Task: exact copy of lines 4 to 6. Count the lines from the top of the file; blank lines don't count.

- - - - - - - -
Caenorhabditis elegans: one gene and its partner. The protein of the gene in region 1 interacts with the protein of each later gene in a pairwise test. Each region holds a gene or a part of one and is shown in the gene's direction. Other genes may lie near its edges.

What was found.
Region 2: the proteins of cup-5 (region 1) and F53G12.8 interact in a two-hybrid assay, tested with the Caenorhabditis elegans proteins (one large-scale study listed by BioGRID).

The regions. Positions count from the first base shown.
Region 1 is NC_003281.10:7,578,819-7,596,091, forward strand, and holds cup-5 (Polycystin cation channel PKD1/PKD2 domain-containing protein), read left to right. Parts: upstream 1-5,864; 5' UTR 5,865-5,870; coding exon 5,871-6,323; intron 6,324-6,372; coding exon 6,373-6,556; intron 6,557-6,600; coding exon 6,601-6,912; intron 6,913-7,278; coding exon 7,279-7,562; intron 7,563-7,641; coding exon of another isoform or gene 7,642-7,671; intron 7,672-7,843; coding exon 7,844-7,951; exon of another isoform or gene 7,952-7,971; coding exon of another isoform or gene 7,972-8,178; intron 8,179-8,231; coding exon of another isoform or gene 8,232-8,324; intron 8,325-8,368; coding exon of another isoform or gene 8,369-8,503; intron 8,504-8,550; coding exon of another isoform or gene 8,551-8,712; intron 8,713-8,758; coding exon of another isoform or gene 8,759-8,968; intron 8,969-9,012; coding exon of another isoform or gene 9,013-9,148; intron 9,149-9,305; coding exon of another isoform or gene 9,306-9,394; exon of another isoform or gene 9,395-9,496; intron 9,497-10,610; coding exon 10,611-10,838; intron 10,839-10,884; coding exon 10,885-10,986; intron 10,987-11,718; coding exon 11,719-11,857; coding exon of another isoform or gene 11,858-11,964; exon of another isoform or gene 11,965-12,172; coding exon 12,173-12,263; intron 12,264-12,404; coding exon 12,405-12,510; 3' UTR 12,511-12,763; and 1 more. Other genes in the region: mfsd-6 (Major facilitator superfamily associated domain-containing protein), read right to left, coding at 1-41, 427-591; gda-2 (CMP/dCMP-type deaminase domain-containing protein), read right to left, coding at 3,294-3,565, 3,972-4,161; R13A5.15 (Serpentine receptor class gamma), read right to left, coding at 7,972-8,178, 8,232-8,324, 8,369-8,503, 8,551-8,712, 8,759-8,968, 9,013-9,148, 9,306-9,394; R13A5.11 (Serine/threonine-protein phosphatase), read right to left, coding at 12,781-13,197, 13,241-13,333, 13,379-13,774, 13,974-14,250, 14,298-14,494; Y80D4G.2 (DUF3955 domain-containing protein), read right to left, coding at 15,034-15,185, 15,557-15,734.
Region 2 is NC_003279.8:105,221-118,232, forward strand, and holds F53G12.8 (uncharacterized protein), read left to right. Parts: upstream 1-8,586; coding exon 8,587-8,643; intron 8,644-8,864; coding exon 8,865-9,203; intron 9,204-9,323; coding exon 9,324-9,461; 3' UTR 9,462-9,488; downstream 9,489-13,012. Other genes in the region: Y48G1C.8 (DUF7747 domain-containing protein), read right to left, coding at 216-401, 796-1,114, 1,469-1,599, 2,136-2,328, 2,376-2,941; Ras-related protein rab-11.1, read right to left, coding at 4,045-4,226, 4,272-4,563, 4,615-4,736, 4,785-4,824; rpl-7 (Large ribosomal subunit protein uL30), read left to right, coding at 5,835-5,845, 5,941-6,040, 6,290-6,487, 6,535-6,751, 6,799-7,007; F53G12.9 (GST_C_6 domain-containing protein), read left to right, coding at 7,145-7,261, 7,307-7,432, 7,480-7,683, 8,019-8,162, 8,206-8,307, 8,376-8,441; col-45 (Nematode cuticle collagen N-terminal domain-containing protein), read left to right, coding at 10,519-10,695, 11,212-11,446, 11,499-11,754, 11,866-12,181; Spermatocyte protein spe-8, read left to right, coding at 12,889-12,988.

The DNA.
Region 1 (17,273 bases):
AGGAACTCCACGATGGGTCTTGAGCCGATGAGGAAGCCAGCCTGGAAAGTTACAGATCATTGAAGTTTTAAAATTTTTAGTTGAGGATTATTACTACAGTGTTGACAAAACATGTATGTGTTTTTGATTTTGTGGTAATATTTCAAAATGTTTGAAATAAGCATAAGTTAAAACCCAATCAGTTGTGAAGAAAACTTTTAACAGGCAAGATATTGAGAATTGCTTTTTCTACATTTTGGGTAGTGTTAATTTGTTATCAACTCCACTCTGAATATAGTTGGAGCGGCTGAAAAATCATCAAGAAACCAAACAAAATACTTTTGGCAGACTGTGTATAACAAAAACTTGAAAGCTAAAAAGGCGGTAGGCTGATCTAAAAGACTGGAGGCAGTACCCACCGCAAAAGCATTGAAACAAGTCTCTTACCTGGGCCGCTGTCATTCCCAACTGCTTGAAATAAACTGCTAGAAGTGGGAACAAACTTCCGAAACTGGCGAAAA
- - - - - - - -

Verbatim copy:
The regions. Positions count from the first base shown.
Region 1 is NC_003281.10:7,578,819-7,596,091, forward strand, and holds cup-5 (Polycystin cation channel PKD1/PKD2 domain-containing protein), read left to right. Parts: upstream 1-5,864; 5' UTR 5,865-5,870; coding exon 5,871-6,323; intron 6,324-6,372; coding exon 6,373-6,556; intron 6,557-6,600; coding exon 6,601-6,912; intron 6,913-7,278; coding exon 7,279-7,562; intron 7,563-7,641; coding exon of another isoform or gene 7,642-7,671; intron 7,672-7,843; coding exon 7,844-7,951; exon of another isoform or gene 7,952-7,971; coding exon of another isoform or gene 7,972-8,178; intron 8,179-8,231; coding exon of another isoform or gene 8,232-8,324; intron 8,325-8,368; coding exon of another isoform or gene 8,369-8,503; intron 8,504-8,550; coding exon of another isoform or gene 8,551-8,712; intron 8,713-8,758; coding exon of another isoform or gene 8,759-8,968; intron 8,969-9,012; coding exon of another isoform or gene 9,013-9,148; intron 9,149-9,305; coding exon of another isoform or gene 9,306-9,394; exon of another isoform or gene 9,395-9,496; intron 9,497-10,610; coding exon 10,611-10,838; intron 10,839-10,884; coding exon 10,885-10,986; intron 10,987-11,718; coding exon 11,719-11,857; coding exon of another isoform or gene 11,858-11,964; exon of another isoform or gene 11,965-12,172; coding exon 12,173-12,263; intron 12,264-12,404; coding exon 12,405-12,510; 3' UTR 12,511-12,763; and 1 more. Other genes in the region: mfsd-6 (Major facilitator superfamily associated domain-containing protein), read right to left, coding at 1-41, 427-591; gda-2 (CMP/dCMP-type deaminase domain-containing protein), read right to left, coding at 3,294-3,565, 3,972-4,161; R13A5.15 (Serpentine receptor class gamma), read right to left, coding at 7,972-8,178, 8,232-8,324, 8,369-8,503, 8,551-8,712, 8,759-8,968, 9,013-9,148, 9,306-9,394; R13A5.11 (Serine/threonine-protein phosphatase), read right to left, coding at 12,781-13,197, 13,241-13,333, 13,379-13,774, 13,974-14,250, 14,298-14,494; Y80D4G.2 (DUF3955 domain-containing protein), read right to left, coding at 15,034-15,185, 15,557-15,734.
Region 2 is NC_003279.8:105,221-118,232, forward strand, and holds F53G12.8 (uncharacterized protein), read left to right. Parts: upstream 1-8,586; coding exon 8,587-8,643; intron 8,644-8,864; coding exon 8,865-9,203; intron 9,204-9,323; coding exon 9,324-9,461; 3' UTR 9,462-9,488; downstream 9,489-13,012. Other genes in the region: Y48G1C.8 (DUF7747 domain-containing protein), read right to left, coding at 216-401, 796-1,114, 1,469-1,599, 2,136-2,328, 2,376-2,941; Ras-related protein rab-11.1, read right to left, coding at 4,045-4,226, 4,272-4,563, 4,615-4,736, 4,785-4,824; rpl-7 (Large ribosomal subunit protein uL30), read left to right, coding at 5,835-5,845, 5,941-6,040, 6,290-6,487, 6,535-6,751, 6,799-7,007; F53G12.9 (GST_C_6 domain-containing protein), read left to right, coding at 7,145-7,261, 7,307-7,432, 7,480-7,683, 8,019-8,162, 8,206-8,307, 8,376-8,441; col-45 (Nematode cuticle collagen N-terminal domain-containing protein), read left to right, coding at 10,519-10,695, 11,212-11,446, 11,499-11,754, 11,866-12,181; Spermatocyte protein spe-8, read left to right, coding at 12,889-12,988.